Furthermore, employers can opt out from renewing the employee’s contract without paying additional end-of-service dues.
Limited employment contracts offer some advantages such as allowing employers to assess employees’ contribution and value to the entity prior to entering a binding contract or hiring subject matter experts for a specific assignment. However, the new Law is expected to help improve employee retention, requiring employers to offer additional incentives including benefits and payouts and a better work culture to attract qualified employees.
4. Scope of employees’ work[vi]
The Law specifically prohibits broadening the scope of work of employees or assigning responsibilities that are fundamentally different from the work that was detailed in their employment contract, unless the following conditions are met:
- Employee’s written consent to additional or revised scope of work is given
- Additional responsibility or revised scope of work is limited to 90 days
Therefore, the new Law protects employees from being coerced to accept additional or undesired responsibilities that are not agreed to in the employment contract.
5. Covenant not to compete[vii]
The new Law outlines the circumstances and period of time under which covenant not to compete clauses can be binding and legal. More specifically, employers can invoke the non-compete clause at the time of the employee’s departure or termination if the following conditions are met:
- The employee had access to client information or trade secrets during the course of employment
- The duration of the non-compete clause does not exceed two years
However, the Law stipulates that non-compete clauses are not enforceable where the employer unlawfully terminates the employment contract.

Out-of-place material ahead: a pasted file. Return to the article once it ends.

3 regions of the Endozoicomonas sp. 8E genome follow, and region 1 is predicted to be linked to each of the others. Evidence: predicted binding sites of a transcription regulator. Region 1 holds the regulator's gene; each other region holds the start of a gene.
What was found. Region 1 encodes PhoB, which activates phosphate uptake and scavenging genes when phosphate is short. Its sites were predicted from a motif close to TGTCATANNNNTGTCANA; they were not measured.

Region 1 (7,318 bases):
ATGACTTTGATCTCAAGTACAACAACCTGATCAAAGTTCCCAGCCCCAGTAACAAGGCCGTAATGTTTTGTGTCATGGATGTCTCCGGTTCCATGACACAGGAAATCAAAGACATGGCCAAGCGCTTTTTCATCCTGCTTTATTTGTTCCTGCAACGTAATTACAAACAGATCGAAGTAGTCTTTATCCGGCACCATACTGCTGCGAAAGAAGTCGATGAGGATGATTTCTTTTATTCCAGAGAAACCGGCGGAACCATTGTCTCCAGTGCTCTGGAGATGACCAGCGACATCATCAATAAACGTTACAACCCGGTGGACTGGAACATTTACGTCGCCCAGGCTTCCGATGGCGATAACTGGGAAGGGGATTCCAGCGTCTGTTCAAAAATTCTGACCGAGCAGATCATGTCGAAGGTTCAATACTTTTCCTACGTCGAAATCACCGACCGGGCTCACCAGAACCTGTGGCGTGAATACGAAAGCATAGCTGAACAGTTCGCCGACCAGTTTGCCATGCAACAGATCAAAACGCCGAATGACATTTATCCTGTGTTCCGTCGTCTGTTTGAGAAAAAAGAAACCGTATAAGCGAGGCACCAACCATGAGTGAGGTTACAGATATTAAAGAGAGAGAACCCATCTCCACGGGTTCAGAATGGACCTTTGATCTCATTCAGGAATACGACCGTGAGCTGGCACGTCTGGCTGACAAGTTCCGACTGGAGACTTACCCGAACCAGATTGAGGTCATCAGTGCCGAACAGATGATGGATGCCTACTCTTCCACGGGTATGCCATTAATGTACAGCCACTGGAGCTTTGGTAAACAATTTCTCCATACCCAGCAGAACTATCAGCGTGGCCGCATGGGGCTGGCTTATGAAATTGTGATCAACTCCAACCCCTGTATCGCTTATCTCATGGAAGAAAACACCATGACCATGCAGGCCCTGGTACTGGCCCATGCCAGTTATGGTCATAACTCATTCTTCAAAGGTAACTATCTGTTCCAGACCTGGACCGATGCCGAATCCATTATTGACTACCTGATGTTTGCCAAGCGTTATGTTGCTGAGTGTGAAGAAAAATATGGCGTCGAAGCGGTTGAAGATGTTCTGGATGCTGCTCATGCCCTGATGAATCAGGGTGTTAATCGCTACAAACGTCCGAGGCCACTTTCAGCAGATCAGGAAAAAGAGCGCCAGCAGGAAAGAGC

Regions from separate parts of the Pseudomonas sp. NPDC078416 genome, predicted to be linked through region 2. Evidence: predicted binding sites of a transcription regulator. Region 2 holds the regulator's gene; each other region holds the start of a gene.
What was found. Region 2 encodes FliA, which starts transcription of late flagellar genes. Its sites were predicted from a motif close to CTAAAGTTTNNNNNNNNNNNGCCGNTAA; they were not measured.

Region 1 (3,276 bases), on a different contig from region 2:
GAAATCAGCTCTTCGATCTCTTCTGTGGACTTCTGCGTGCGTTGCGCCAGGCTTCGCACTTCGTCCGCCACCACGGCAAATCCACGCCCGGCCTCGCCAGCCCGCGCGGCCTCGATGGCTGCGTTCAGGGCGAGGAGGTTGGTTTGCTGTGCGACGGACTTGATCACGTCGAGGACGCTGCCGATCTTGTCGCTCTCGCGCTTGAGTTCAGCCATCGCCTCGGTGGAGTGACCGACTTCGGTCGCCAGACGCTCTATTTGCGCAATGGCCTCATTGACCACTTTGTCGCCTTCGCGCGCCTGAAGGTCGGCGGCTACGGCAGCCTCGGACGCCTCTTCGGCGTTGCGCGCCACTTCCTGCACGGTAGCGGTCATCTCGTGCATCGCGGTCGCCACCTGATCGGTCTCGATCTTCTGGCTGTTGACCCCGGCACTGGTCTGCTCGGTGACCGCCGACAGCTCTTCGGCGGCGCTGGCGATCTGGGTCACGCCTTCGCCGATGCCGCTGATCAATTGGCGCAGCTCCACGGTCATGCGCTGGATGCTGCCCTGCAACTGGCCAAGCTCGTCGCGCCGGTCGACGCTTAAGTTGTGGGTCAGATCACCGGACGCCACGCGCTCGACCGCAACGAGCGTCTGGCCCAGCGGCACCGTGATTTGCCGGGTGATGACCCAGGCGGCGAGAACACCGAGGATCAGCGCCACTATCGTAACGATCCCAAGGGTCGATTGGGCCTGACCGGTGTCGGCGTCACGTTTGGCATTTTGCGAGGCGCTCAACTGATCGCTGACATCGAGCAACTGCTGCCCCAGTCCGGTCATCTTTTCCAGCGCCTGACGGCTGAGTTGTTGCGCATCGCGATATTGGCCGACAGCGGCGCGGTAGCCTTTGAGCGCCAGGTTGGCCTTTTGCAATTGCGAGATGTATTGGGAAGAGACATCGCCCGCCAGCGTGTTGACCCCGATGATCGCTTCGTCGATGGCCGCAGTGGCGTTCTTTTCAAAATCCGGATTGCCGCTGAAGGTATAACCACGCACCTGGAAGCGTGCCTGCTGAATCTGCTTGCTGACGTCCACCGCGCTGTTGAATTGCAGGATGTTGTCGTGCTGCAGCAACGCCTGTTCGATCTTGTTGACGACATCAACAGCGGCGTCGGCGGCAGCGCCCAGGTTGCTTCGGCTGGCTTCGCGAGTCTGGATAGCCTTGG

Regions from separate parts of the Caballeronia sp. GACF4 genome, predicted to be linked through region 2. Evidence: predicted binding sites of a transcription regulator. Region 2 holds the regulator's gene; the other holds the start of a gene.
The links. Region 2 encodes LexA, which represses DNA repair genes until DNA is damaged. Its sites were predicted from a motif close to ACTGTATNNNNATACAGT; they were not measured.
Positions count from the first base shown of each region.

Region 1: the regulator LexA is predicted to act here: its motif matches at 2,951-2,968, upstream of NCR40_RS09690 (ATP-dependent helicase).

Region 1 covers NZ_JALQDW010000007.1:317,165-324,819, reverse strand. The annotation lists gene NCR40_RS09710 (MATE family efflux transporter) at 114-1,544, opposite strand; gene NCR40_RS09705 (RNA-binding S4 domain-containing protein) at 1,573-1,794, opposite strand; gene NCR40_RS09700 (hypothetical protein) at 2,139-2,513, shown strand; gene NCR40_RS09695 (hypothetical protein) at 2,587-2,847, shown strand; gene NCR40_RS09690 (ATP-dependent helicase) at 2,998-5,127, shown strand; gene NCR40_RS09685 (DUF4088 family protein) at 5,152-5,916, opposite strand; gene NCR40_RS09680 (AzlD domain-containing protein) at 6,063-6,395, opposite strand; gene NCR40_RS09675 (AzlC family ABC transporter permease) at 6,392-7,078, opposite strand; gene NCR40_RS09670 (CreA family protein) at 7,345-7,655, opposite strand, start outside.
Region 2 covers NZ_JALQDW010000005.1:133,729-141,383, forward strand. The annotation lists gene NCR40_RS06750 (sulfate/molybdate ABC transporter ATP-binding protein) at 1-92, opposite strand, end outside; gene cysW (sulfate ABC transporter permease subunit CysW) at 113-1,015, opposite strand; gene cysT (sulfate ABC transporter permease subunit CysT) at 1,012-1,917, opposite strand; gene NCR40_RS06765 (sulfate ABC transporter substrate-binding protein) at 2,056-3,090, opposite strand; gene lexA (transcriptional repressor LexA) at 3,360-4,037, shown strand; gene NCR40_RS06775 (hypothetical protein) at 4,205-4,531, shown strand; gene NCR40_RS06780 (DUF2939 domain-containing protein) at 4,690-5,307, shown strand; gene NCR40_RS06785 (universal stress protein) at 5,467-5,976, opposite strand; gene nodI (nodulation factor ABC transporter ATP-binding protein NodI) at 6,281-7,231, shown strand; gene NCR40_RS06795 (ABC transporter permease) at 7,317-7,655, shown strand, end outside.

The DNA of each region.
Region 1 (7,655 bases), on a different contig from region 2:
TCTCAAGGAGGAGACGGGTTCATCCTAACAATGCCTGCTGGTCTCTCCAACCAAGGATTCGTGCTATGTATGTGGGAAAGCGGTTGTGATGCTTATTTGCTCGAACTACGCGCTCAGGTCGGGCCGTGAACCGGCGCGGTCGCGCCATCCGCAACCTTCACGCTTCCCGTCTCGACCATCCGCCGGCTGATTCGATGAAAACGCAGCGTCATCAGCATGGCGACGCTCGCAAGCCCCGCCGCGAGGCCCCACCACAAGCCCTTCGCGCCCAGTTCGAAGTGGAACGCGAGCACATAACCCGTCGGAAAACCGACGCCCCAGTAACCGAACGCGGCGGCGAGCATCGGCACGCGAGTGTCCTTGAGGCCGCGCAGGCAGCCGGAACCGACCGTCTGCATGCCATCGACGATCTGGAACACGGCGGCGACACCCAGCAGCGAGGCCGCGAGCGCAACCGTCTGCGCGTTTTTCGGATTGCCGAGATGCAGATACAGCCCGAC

In conclusion, although covenant not to compete clauses help employers retain good talent and protect the trade secrets of the organization, they can be viewed as non-competitive when the terms and duration are unreasonable and too restrictive. Hence, the two year limitation imposed on non-compete clauses contributes to a more competitive workforce.
6. Non-discrimination clause
One of the most noteworthy protections of the new Law is the prohibition on discrimination based on gender, sex, religion, age and national origin in the workplace. This provides opportunities to some nationals to enhance their participation in the labor market.
To promote an anti-discrimination culture within organizations in the UAE, the new Law has introduced the following protections:
- Employers are required to provide equal pay to female employees for similar work
- Employers must protect employees against harassment, bullying and violence
As a result, employers must review their existing employment policies and ensure all requirements under the Law are reflected in their internal policies and employment contracts. Additionally, employers are encouraged to roll out training and awareness sessions within the organization to educate employees of their rights and responsibilities.
More importantly, this will have a significant impact in the workforce because it will protect employees’ rights, promote fairness and positive culture and encourage principles of ethics and integrity. Additionally, non-discrimination, equal opportunity and equal treatment clauses in employment contracts are fundamental individual labor rights that are provisioned by International Labor Organization in achieving market efficiency and economic development.
In accordance with the new Law, additional leave provisions are now required to be incorporated in the employment contract:
- Female employees are now entitled to 60 days of maternity leave, 45 days at full-pay and 15 days at half pay. In addition, maternity leave is no longer conditioned on the length of the employee’s service.
- Employees are entitled to bereavement leave of five working days
- Employees who have completed at least two years of employment are entitled to study leave of ten working days if enrolled at one of the UAE’s certified educational institutions